Land values are booming in many parts of Australia, and whilst this is good for equity and your balance sheet it presents some challenges if you are looking to expand through purchasing more land.
One of the obvious challenges is return on capital (ROC%) which we are commonly calculating as low as 5-7% as ‘add on’ purchases to existing farm businesses. For many years we have deemed <10% for add on purchases as quite poor however in recent times >10% is hard to come by!
ROC% for a 1,000ha farm being considered by a potential buyer. The farm is a 100% crop proposition and no new plant is required to undertake the operations.
Farm profitability (based on average yields, prices & expenditure).
Surplus $185,000 (before interest & tax).
$/arable acre Purchase price inc duty ROC%
$1,000 $2,593,500 7.1%
$1,200 $3,112,200 5.9%
$1,400 $3,630,900 5.1%
Note: Some basic math! Make 5%, borrow at 5-6%. There is nothing left, and it’s possibly even negatively geared!
Of course there are many factors at play when it comes to why land values are booming including just coming out of the lowest bank interest rate period ever, other investment options have their own challenges, farming is more and more being viewed as a reliable and safe investment (seasonal volatility aside of course), many farms have managed to lift production on the back of new systems and technologies, significant corporate investment and perhaps very importantly catching up to much of the remainder of the developed agricultural world when it comes to farm land values?!
Whilst this is all interesting, the reality if you are considering expansion through purchasing, is you have to contend with the reduced ROC% and the sheer amount of capital required to make a purchase.
As with all investments farming is a risk v reward game so with the reward (ROC%) reduced what is the risk (affordability) to you? This will all depend on what you have at your disposal (capital) and how well you currently operate what you farm (profit).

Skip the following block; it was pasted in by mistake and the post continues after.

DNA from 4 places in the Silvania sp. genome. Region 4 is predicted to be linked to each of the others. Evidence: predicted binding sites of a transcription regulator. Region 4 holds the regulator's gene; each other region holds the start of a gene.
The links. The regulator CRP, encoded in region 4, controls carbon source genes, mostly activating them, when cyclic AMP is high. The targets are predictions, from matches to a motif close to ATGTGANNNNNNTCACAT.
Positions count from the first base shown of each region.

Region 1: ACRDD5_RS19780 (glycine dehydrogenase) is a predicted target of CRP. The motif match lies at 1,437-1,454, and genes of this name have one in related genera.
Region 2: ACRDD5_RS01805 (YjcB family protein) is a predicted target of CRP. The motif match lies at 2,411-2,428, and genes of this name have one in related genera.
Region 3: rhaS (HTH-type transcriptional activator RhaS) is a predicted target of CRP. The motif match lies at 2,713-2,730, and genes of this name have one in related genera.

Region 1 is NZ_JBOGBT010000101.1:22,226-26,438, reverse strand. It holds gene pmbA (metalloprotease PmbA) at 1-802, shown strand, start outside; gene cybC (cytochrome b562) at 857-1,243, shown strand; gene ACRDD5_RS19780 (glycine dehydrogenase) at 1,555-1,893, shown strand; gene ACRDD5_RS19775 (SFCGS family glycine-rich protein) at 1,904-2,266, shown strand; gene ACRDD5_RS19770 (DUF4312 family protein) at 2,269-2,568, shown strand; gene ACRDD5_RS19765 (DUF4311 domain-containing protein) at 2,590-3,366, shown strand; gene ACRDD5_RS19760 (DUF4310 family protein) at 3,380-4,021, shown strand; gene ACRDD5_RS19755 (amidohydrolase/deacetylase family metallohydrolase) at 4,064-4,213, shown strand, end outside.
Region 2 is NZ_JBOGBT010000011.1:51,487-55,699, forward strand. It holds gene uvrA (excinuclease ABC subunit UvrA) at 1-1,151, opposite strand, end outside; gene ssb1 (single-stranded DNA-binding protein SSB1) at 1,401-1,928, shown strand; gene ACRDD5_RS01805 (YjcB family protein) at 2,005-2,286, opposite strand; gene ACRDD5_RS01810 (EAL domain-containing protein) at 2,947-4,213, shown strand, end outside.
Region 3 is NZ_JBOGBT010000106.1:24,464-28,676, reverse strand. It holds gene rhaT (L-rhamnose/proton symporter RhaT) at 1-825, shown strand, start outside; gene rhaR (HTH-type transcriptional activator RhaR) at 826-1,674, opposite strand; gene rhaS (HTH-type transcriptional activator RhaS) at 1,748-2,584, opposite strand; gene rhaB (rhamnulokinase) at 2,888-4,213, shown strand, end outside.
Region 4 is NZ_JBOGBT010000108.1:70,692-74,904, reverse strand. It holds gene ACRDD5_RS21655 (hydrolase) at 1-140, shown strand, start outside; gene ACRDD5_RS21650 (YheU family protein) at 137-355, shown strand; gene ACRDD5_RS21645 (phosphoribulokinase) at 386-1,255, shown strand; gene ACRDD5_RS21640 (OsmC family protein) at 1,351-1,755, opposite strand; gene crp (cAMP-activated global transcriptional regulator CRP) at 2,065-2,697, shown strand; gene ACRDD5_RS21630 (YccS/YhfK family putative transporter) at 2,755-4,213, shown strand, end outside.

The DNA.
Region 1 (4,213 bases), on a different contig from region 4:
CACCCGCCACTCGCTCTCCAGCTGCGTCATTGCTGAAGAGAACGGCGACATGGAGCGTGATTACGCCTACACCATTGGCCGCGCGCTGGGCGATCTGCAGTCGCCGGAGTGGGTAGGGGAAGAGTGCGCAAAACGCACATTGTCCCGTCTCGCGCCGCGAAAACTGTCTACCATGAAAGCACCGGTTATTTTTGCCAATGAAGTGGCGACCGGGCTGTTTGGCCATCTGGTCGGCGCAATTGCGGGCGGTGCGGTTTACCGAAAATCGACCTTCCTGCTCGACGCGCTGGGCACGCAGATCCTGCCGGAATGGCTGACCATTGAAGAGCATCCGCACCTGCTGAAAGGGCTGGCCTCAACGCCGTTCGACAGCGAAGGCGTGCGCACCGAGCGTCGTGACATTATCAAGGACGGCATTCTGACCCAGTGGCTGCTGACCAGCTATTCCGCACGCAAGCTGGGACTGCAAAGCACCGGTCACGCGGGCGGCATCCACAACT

The Planfarm Consulting team met recently to discuss how to advise clients in such times and concluded that we should not be overly focused on the ROC% as it will not likely look great but instead focus on:
- Your balance sheet – what will a purchase do to % equity and what will your peak bank debt be as a % of land available as security (code for how much of a financial buffer will you have in case of a poor season or two first up?). Targets of equity >70% and peak debt as a % of land value <50% are reasonable but exactly what is right for you will depend on your situation and location.
Note: With interest rates having risen so sharply this year make sure this is built into your calculations.
- Profit history – do you have a proven ability to generate profits and pay off debt?
- Your desire – are you really sure you want the land at the price you are likely having to pay? In other words, how well does any purchase fit with your family and business vision and goals?
In summary with the reward, measured by ROC% at such low levels, surely anyone considering buying would not wish to take on too much risk! If you run into some poor seasons will you be able finance your way through to the better ones?
Finally, if you are a potential buyer make sure you are across both the profit and balance sheet metrics to fully understand the risks and opportunities of any purchase and, make sure you are up for the challenge as for most it will be just that!